Friday 12 February 2010

Stuck-in-a-Book's Weekend Miscellany

These weeks do come around quickly, don't they? Hope you're all ready for a fun Valentine's Weekend - that's right, I'm one of those few single people who finds Valentine's Day rather sweet. Not the commercial bit of it, no, but the fact that it makes people take time out to celebrate their relationships. Awww.....

But I haven't availed myself of the opportunity to make this a themed Weekend Miscellany, you'll be pleased to hear. Instead, we have our usual mixture of interesting link, blog post, and book. Here goes...

1.) The blog post - I have my friend Barbara to thank for bringing this to my attention: anyone interested in old Penguin paperbacks should go and check out this lovely post on a blog called Spitalfields Life.

2.) The book - is, sadly, not one which has landed on my doormat. I spotted it mentioned on Claire's (aka The Captive Reader) blog, and - unusually? - it's a great book which is available in the US and not the UK. Well, available in Canada too, presumably, if Claire has a copy - my other deductions come courtesy of Amazon snooping! Enough preamble - the book is A Truth Universally Acknowledged: 33 Gre
at Writers on Why We Read Jane Austen. I confess I was a little dubious - would this be a collection of modern 'great writers' of whom I'd never heard? Or, worse, Danielle Steele informing me that Elinor Dashwood is, essentially, the same as the heroine of her latest novel. But no - this appears to be a collection of essays spanning the years, and the writers in question include Virginia Woolf, Eudora Welty, W. Somerset Maugham, Fay Weldon, CS Lewis, David Lodge, Harold Bloom, the director of Clueless... and, yes, quite a few people I wouldn't know from Adam - but enough there to make me hanker rather a lot for this collection.

3.) The link - if you ignore the unbookish caption to this video, and close your mind to the destruction of a book or two, then this link is rather fun, and very inventive...

Thursday 11 February 2010

No One Now Will Know...

Project 24 - #4

Book no.4 has found its way into my house, helped (as with the Richmal Crompton Roofs Off!, Book no.1) by my abebooks 'want' alert. I love EM Delafield (you can read my thoughts about three of her books here) and have amassed quite a collection of her novels - quite a few unread, but nice to know that the store is there for a bit of indulgence now and then, the most recent being Nothing is Safe, which I'll write about before too long. One I didn't have is No One Now Will Know - and, consequently, it is one I *do* now have!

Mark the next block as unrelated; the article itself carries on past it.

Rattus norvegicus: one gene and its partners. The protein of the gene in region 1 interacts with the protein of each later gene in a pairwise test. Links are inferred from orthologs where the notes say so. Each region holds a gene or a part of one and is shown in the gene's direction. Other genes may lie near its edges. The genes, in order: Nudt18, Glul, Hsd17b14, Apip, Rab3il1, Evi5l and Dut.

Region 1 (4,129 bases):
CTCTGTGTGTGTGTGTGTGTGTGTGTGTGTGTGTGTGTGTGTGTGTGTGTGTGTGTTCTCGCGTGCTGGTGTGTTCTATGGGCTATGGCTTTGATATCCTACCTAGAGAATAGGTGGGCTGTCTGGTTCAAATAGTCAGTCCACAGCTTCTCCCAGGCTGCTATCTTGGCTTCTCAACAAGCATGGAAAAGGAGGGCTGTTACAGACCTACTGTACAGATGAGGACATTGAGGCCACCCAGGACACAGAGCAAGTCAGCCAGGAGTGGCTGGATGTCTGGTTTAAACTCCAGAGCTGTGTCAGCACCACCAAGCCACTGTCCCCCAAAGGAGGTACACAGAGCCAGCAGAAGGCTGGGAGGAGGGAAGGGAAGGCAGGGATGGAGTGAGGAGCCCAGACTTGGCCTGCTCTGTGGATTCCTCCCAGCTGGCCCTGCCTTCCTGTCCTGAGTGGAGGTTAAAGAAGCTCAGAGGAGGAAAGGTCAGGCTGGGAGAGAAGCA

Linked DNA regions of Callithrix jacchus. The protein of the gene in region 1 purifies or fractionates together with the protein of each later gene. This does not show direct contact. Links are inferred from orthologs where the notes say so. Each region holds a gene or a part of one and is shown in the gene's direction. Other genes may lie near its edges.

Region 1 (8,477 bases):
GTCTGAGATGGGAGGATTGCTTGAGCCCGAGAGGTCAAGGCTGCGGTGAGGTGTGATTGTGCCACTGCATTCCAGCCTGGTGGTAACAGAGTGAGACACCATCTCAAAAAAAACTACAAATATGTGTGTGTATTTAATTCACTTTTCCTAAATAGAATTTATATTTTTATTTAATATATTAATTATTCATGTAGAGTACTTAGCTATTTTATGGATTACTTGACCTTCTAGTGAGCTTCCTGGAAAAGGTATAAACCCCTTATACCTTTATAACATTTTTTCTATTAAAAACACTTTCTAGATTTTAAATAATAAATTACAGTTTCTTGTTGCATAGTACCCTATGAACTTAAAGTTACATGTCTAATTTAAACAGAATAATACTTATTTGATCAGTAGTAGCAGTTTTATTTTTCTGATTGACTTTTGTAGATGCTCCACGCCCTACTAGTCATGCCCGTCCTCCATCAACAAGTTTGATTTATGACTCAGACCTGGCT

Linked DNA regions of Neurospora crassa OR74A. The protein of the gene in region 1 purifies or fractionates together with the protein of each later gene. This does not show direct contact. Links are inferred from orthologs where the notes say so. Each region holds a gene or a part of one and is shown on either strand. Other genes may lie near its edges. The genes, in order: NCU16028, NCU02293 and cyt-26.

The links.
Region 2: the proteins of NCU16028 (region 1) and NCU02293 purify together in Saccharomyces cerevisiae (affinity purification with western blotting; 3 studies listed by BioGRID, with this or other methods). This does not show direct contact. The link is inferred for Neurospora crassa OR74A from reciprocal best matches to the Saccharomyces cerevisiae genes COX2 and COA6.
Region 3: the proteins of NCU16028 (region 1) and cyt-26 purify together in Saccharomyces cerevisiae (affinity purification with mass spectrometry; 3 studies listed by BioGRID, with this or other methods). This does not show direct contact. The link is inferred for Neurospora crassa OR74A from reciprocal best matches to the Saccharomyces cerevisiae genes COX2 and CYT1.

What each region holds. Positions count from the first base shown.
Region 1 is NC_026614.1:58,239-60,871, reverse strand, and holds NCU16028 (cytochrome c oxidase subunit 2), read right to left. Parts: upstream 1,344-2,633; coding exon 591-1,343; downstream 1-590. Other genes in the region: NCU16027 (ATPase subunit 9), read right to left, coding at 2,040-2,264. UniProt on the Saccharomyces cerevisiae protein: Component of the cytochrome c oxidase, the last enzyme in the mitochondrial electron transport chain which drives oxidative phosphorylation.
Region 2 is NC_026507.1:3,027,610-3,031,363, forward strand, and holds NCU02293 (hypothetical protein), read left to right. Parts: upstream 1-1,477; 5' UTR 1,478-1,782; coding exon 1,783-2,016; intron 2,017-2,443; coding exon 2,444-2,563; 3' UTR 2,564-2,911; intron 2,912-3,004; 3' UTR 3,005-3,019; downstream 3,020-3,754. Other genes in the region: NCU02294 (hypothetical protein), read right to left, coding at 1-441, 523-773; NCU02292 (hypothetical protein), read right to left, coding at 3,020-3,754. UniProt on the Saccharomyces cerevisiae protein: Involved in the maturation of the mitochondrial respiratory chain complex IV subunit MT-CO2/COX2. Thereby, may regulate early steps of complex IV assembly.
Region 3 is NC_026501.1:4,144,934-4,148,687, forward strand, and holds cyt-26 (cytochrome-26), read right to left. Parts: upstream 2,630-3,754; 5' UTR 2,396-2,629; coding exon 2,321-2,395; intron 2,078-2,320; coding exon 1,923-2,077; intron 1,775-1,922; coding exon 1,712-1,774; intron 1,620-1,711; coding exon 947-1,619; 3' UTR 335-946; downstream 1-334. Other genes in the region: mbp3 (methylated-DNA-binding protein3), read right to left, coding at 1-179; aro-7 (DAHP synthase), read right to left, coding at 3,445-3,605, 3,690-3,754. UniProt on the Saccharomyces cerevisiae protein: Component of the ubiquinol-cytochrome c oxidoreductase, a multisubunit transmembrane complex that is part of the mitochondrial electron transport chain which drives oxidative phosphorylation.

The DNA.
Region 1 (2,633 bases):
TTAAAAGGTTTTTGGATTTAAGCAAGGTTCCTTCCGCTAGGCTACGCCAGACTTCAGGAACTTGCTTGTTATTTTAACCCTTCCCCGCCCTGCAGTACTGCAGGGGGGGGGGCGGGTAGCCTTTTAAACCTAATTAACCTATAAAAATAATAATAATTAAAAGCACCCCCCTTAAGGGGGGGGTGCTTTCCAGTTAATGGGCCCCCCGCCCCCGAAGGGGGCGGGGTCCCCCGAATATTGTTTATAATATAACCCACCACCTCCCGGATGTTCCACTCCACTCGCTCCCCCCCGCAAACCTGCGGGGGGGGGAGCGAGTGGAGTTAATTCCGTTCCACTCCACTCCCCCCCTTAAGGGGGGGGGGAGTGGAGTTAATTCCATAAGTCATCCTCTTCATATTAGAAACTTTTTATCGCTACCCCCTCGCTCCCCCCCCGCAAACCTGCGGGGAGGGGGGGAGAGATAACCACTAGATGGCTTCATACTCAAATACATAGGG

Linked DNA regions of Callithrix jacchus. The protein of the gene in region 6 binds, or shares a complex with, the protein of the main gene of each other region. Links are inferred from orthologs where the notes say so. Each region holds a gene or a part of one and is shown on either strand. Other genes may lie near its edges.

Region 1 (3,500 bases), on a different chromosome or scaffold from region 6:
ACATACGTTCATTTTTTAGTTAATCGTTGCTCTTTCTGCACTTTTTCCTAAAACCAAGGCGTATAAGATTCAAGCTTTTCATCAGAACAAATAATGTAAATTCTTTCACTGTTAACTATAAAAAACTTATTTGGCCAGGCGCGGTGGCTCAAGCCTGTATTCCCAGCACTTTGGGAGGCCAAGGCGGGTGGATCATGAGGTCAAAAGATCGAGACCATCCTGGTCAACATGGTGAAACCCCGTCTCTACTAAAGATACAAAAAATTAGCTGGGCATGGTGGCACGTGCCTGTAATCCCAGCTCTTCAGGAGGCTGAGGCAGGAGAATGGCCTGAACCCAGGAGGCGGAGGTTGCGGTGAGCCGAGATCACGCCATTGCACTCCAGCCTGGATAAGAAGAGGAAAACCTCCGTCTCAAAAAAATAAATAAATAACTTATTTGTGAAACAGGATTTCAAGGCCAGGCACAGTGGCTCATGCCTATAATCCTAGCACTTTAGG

I don't know a lot about the novel, but this wonderful and reliable EMD website says "A decidedly bleak book in which Fred and Lucian (Lucy) both love Rosalie. The title is a quotation from the Irish poem 'The Glens of Antrim" No one now will know, which of them loved her the most". He hasn't actually read this one, if I interpret the asterisk correctly, so perhaps his information comes from Violet Powell's occasionally underwhelming biography The Life of a Provincial Lady. And I can't really imagine that EM Delafield could be completely bleak if she tried - even in her bleakest novels, like Consequences, there are flashes of humour.

So, there you have it - book number four, and one of the most melodic titles I've ever come across.

Wednesday 10 February 2010

Brixton Beach

It's not been long since our last giveaway, and A Winter Book is still making its way on a slow boat to Texas - but its time for another!

HarperPress sent me two copies of Brixton Beach by Roma Tearne - one for me, and one to give away. Now, I've not read it yet, but it will soon be featuring on The TV Book Club, and I thought I should get it out to a reader before the programme is on...

So - this one is for UK readers only, I'm afraid, because that's where the programme is shown (and I'm counting my pennies...) so, any Brits, please pop your name in the comments to get a copy! I'll be doing the draw at the weekend, probably. Good luck!